6.19.2007

Kool-Aid Bags and Juice Drink Bags

About five (5) years ago I was walking through the 4-H building my parents local county fair and I spied the cutest little handbag. Entirely made out of empty Kool-Aid juice boxes I said to myself, "Self, you can make that!" and I went home and bought some Kool-Aid juice boxes, emptied them into a container, rinsed them out, let them dry overnight and then set to work to make my own version of the bag I saw.

About a year later I started to see a few of them around the internet, and within the next year they were the latest 'fad' in teenaged fashion. They got fancy, they got embellished, they got zippered and buttoned.

About 2 1/2 years ago I was heading to Florida for a long weekend with my husband so I whipped up this bag using empty packages of flavored coffee's. It was so cute and got lots of compliments.

This is my third summer with this bag. It's been to Florida and South Carolina, and made numerous trips to the pool. I never used, nor do I have actual 'directions' on how to make one. I'm going to explain to you exactly what to do and how to do it, but if you are the kind of person that needs to see exact measurements and step by step directions then you'll have to google it. For those of you who also like to "give it a go!" , gather your empty juice or coffee packages and happy sewing!


You'll need;

Approximately 15 empty containers for a medium sized bag like you see above.
A sewing machine


Make sure your packages are empty and flat. For juice, slice the bottom with a razor or sharp knife to get all of the juice out, and wash with soap and water and let dry. For the coffee packages I didn't rinse them because I personally loved the aroma of flavored coffee beans!

Lay out the front of your bag for design, color and size. I used 4 for the front for this size bag. You could have it larger by going 3 across, or deeper with 3 down. Overlapping the edges on the seams sew a straight line down to attach two together. Now do the same with a second pair.

Now you overlap the edges of the pairs and sew another straight line across to join the four together.

Now you should have 4 juice boxes sewed together for your front panel. Whether use a straight stitch or zig zag is up to you. I like the clean look of a straight stitch and although some people thought the zig zag to be stronger, I haven't found that to be true.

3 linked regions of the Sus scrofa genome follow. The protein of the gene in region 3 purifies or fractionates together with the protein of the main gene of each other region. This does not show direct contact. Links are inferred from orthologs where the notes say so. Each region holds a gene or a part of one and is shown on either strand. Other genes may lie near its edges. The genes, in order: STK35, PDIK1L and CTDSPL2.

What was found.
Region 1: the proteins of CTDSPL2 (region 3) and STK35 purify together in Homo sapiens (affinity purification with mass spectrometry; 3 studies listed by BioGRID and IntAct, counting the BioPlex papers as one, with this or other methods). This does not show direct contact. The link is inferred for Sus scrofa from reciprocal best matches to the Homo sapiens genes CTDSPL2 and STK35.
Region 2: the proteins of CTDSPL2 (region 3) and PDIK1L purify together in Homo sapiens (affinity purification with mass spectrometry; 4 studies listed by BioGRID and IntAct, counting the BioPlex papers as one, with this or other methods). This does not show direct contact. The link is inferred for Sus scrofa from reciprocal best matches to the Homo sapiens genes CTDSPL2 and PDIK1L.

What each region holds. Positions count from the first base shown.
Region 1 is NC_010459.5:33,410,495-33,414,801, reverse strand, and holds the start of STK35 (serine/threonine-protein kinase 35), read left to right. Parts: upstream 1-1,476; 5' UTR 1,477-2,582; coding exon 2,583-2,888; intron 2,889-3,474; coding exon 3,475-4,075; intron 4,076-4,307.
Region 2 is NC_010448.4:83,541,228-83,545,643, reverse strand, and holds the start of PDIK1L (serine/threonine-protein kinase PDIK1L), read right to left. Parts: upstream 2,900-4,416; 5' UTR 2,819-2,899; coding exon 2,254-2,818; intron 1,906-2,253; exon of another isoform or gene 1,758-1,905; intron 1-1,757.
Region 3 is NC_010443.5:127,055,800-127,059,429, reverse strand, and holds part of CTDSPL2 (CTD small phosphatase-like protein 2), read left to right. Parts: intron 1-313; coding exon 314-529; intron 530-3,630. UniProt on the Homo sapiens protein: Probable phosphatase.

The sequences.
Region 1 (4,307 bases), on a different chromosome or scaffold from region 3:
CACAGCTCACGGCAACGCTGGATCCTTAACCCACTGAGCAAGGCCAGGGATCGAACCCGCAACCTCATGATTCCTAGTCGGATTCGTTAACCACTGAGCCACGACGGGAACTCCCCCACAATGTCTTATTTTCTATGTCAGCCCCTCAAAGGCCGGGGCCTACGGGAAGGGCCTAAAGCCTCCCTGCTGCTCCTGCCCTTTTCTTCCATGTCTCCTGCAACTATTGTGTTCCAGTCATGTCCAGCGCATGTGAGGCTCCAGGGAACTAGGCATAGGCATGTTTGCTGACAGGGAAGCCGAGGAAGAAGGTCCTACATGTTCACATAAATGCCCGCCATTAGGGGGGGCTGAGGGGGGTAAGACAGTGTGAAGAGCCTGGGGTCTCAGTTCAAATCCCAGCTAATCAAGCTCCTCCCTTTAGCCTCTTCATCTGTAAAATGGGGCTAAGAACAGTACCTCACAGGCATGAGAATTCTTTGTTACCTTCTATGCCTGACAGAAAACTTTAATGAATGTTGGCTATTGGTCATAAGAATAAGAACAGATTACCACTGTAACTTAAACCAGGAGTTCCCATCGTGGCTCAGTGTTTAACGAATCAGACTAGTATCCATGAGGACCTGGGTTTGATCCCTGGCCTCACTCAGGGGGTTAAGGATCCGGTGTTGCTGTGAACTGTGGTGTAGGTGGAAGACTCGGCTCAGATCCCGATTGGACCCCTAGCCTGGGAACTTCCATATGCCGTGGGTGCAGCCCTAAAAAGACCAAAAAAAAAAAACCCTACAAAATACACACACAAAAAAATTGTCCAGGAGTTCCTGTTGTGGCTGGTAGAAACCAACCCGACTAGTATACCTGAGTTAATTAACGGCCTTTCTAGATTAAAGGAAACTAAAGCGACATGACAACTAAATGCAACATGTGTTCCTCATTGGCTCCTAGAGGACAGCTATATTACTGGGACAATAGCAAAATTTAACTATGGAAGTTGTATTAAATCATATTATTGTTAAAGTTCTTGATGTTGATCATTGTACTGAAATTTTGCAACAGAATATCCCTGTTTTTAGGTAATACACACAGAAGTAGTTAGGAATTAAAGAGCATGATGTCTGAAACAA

Repeat with another 4 juice boxes to make the back panel.

Sew the top of one and the bottom of another together to make a 'side' panel and repeat for the other side.

Line up the front panel with one of the side panels. Place them 'wrong' sides together with seams matching. Sew from top to bottom to attach them, still with wrong sides together. Repeat with the second side panel on the other side of the front.

Now take 2 juice boxes and overlap them to make the bottom. Line them up next to the back panel so the size matches. Pin them in place to hold them the exact length and sew the 2 pieces together. Once you finish the bottom panel attach it to the front panel by overlapping the seams like you did the sides, wrong sides together and sew.

Be sure you are reinforcing the edges by back stitching back and forth a couple times on each of the ends.

Now the tricky part. Using the same style of wrong sides together sew the back anel to the sides and bottom. Doing the very last edge of the bottom panel to the side or back is tricky as the material doesn't bend well, just maneuver it as best you can finish the stitch, remembering to reinforce.

For the handles I cut two juice boxes in half the long way and folded the halves into thirds. Bending the first third inward, and covering with the last third to make a thin handle. Sew the length of the handle so you end up with a long skinny thick handle about 1 1/2 centimeters wide. Do this to all four pieces. Sew 2 of the pieces together. Sew the second 2 pieces together. Now you have two sturdy handles.

Position them as you prefer on your bag and pin them into place. When you sew them on use a square stitch and then sew an X from corner to corner of the square to reinforce it.


I know these directions may not be clear when you read them on the page, but once you start working with the Kool-Aid containers you'll see they make perfect sense, and no directions are really needed as the whole things just kind of comes together quickly!

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